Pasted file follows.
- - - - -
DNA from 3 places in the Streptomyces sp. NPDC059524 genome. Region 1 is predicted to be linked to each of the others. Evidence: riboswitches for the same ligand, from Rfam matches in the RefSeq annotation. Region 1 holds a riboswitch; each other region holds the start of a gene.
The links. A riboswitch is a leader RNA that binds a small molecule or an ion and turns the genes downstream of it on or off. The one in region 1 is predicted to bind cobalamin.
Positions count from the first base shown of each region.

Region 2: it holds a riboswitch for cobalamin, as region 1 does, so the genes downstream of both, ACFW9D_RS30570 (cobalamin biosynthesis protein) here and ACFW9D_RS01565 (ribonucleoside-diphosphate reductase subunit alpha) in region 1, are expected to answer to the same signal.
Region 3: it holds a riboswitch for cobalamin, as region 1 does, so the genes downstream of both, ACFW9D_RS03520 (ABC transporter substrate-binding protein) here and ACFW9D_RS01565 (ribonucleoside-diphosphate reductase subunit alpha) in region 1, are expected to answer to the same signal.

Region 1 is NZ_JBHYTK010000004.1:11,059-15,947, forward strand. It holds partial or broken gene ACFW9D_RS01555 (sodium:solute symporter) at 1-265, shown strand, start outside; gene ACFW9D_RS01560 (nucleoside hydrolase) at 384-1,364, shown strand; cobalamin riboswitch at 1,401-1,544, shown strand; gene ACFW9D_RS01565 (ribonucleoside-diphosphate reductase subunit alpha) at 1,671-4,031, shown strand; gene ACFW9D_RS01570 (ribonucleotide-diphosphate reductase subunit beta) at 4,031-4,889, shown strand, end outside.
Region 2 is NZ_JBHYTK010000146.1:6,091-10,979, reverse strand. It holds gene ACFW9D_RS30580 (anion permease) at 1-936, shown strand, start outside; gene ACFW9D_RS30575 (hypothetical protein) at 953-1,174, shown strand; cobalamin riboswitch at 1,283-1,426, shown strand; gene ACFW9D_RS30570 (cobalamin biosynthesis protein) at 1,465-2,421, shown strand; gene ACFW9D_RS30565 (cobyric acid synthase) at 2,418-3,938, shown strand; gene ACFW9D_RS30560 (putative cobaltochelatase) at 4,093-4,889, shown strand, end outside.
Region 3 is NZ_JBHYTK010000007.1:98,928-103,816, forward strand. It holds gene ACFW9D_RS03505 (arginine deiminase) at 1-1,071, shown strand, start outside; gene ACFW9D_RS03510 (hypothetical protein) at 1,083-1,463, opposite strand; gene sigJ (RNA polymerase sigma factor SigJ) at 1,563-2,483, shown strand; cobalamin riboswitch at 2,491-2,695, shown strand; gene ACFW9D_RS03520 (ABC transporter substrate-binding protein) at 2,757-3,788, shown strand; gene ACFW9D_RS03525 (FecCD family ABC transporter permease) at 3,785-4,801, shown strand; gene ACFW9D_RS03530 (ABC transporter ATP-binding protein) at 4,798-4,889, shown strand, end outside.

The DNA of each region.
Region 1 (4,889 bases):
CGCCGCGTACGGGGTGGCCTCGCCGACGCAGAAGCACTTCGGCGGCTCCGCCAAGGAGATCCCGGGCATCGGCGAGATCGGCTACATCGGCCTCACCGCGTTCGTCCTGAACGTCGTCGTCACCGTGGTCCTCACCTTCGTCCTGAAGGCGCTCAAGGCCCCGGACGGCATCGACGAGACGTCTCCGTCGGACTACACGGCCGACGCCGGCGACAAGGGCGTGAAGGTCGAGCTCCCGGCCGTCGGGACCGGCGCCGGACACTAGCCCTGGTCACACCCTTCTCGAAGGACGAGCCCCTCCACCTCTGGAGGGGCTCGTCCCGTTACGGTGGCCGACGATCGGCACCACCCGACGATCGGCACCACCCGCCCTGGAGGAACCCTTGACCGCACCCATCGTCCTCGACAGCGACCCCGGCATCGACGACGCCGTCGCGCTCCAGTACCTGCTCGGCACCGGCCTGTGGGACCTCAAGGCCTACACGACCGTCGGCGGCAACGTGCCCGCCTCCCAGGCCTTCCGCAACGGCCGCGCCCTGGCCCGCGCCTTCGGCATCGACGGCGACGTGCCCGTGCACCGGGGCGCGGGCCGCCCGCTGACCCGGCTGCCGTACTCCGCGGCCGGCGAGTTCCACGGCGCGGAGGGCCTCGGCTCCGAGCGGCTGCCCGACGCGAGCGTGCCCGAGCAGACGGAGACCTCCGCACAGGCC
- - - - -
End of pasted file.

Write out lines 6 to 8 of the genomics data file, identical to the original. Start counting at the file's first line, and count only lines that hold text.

Region 1 is NZ_JBHYTK010000004.1:11,059-15,947, forward strand. It holds partial or broken gene ACFW9D_RS01555 (sodium:solute symporter) at 1-265, shown strand, start outside; gene ACFW9D_RS01560 (nucleoside hydrolase) at 384-1,364, shown strand; cobalamin riboswitch at 1,401-1,544, shown strand; gene ACFW9D_RS01565 (ribonucleoside-diphosphate reductase subunit alpha) at 1,671-4,031, shown strand; gene ACFW9D_RS01570 (ribonucleotide-diphosphate reductase subunit beta) at 4,031-4,889, shown strand, end outside.
Region 2 is NZ_JBHYTK010000146.1:6,091-10,979, reverse strand. It holds gene ACFW9D_RS30580 (anion permease) at 1-936, shown strand, start outside; gene ACFW9D_RS30575 (hypothetical protein) at 953-1,174, shown strand; cobalamin riboswitch at 1,283-1,426, shown strand; gene ACFW9D_RS30570 (cobalamin biosynthesis protein) at 1,465-2,421, shown strand; gene ACFW9D_RS30565 (cobyric acid synthase) at 2,418-3,938, shown strand; gene ACFW9D_RS30560 (putative cobaltochelatase) at 4,093-4,889, shown strand, end outside.
Region 3 is NZ_JBHYTK010000007.1:98,928-103,816, forward strand. It holds gene ACFW9D_RS03505 (arginine deiminase) at 1-1,071, shown strand, start outside; gene ACFW9D_RS03510 (hypothetical protein) at 1,083-1,463, opposite strand; gene sigJ (RNA polymerase sigma factor SigJ) at 1,563-2,483, shown strand; cobalamin riboswitch at 2,491-2,695, shown strand; gene ACFW9D_RS03520 (ABC transporter substrate-binding protein) at 2,757-3,788, shown strand; gene ACFW9D_RS03525 (FecCD family ABC transporter permease) at 3,785-4,801, shown strand; gene ACFW9D_RS03530 (ABC transporter ATP-binding protein) at 4,798-4,889, shown strand, end outside.